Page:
The Causes of the Civil War


The Crittenden Compromise



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The Crittenden Compromise
- guarantee that slavery would never be abolished by Constitutional Amendment or by other means. EVER. This in turn would make for an unamendametable amendment. The only thing in the constitution that cannot be change is in regard to the Senate and the fact that it can not cease to exist.


  • it would redraw the 36 – 30 line to allow slavery to expand.

  • Note. The original 13th amendment i.e. the Crittenden compromise would have guaranteed slavery forever.




  • Lincoln didn’t oppose this because he said it only guaranteed something already guaranteed in the Constitution that is the right to keep and own property.



Fort Sumter


  • If Lincoln had negotiated with South Carolina to turn over Ft. Sumter, the very act of negotiation would have been an act of recognition of the legitimacy of the southern government.

  • In the same way Lincoln sends a message to the Governor of SC that he is going to re-supply Ft. Sumter.

  • After a plea from Major Anderson – any action by the North to “coerce” the South would have resulted in other states leaving the Union.


As war loomed on the horizon several Border States called for a convention of moderates to meet in D.C. to discuss the issues. Former president, Virginian John Tyler was to preside over these talks. This was commonly called the “Old Gentleman’s Convention”.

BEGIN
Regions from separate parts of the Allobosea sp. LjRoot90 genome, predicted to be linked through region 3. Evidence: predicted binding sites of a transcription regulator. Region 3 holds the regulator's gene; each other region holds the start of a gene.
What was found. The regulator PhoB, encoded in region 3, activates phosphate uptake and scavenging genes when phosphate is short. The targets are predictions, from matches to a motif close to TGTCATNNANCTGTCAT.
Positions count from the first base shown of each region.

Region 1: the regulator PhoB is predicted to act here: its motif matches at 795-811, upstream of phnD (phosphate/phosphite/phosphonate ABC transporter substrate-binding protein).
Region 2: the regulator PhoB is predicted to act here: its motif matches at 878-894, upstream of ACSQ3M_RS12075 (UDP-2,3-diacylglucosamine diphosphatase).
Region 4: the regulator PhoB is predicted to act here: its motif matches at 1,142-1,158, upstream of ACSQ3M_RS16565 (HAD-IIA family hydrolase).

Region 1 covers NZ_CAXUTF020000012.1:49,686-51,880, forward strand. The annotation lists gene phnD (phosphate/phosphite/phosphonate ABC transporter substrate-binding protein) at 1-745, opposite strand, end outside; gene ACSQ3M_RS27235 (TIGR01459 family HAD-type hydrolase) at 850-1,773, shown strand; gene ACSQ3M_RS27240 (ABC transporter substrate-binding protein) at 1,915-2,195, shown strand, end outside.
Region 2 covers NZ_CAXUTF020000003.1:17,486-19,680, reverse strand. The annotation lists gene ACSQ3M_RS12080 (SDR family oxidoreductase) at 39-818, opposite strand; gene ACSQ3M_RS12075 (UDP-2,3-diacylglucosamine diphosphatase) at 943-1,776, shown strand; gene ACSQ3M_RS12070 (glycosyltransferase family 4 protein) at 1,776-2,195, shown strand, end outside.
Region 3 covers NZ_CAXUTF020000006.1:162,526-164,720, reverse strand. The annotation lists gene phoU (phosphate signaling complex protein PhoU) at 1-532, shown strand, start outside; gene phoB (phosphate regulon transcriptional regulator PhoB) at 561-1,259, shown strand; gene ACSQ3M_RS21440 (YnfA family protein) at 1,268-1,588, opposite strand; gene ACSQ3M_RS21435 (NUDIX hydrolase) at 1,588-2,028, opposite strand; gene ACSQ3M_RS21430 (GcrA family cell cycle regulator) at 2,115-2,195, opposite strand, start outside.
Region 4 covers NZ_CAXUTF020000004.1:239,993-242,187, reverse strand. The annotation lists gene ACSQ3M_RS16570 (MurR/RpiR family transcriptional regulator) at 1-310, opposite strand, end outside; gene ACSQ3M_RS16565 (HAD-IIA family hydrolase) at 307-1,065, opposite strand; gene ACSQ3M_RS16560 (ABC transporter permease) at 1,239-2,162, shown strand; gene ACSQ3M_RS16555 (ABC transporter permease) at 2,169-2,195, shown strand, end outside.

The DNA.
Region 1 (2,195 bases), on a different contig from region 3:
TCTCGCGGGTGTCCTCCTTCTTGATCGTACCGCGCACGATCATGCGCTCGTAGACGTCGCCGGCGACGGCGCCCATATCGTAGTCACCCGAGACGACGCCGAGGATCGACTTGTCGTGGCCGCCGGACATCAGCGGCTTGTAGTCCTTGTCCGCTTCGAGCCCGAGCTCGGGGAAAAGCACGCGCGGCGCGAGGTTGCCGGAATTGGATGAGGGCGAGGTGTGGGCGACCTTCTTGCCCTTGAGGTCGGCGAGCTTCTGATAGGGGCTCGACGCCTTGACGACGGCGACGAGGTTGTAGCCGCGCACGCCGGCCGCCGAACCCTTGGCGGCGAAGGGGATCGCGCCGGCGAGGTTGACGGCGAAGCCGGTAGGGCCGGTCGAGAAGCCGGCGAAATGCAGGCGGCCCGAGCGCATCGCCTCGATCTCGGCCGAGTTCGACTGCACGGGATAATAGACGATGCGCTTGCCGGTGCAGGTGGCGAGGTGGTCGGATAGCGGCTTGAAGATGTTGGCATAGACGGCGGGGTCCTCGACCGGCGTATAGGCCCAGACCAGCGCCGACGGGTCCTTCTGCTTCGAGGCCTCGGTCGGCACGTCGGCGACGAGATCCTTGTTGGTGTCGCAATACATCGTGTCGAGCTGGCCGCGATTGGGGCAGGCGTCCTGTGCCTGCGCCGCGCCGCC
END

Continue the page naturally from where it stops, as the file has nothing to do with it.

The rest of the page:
• Trading a state for a fort was not a bad bargain. Lincoln delayed any further action in regards to Sumter until he could find out what this convention decided. He wanted Virginia to remain in the union and if that meant evacuation Sumter to get it he would have done it.

  • In his inaugural address Lincoln signaled that it was his intent to “hold, occupy and posses all federal property. Gen. Winfield Scott recommends that we “shoot our way into the fort with 20,000 troops.

  • In reality we didn’t even have this many troops in our army.

  • American Secretary of State William Seward used – Judge Campbell – as a contact with the South Carolina commissioners to avoid the appearance of the US negotiating with a foreign power.


Montgomery Blair, the postmaster general had a brother in law – Gustavaus Fox – he says that we can run supplies into the fort to re-supply them under the cover of darkness.
Lincoln chose to do this openly – If the SC govt. would allow it he said we would not send in troops but if SC opposed it then he would send in troops. The Ball in now in their court. If a war was going to start the government of South Carolina was going to have to start it.
Force the flag to be lowered over a federal facility and you have undertaken as act of aggression and humiliation.
By April 1865 – most Republican newspapers still wanted the flag to continue flying over Ft. Sumter. Lincoln’s solution put the onus squarely on the South.
Lincoln wins both ways – If supplies go in to the fort then South Carolina and the South looses face. If Jefferson Davis attacks first then the South has started the war.
If Ft. Sumter doesn’t exist – then does the war start anyway? YES
Slavery leads to secession and secession leads to rebellion

From mere disunion to “open rebellion” when shots are fired on Sumter.





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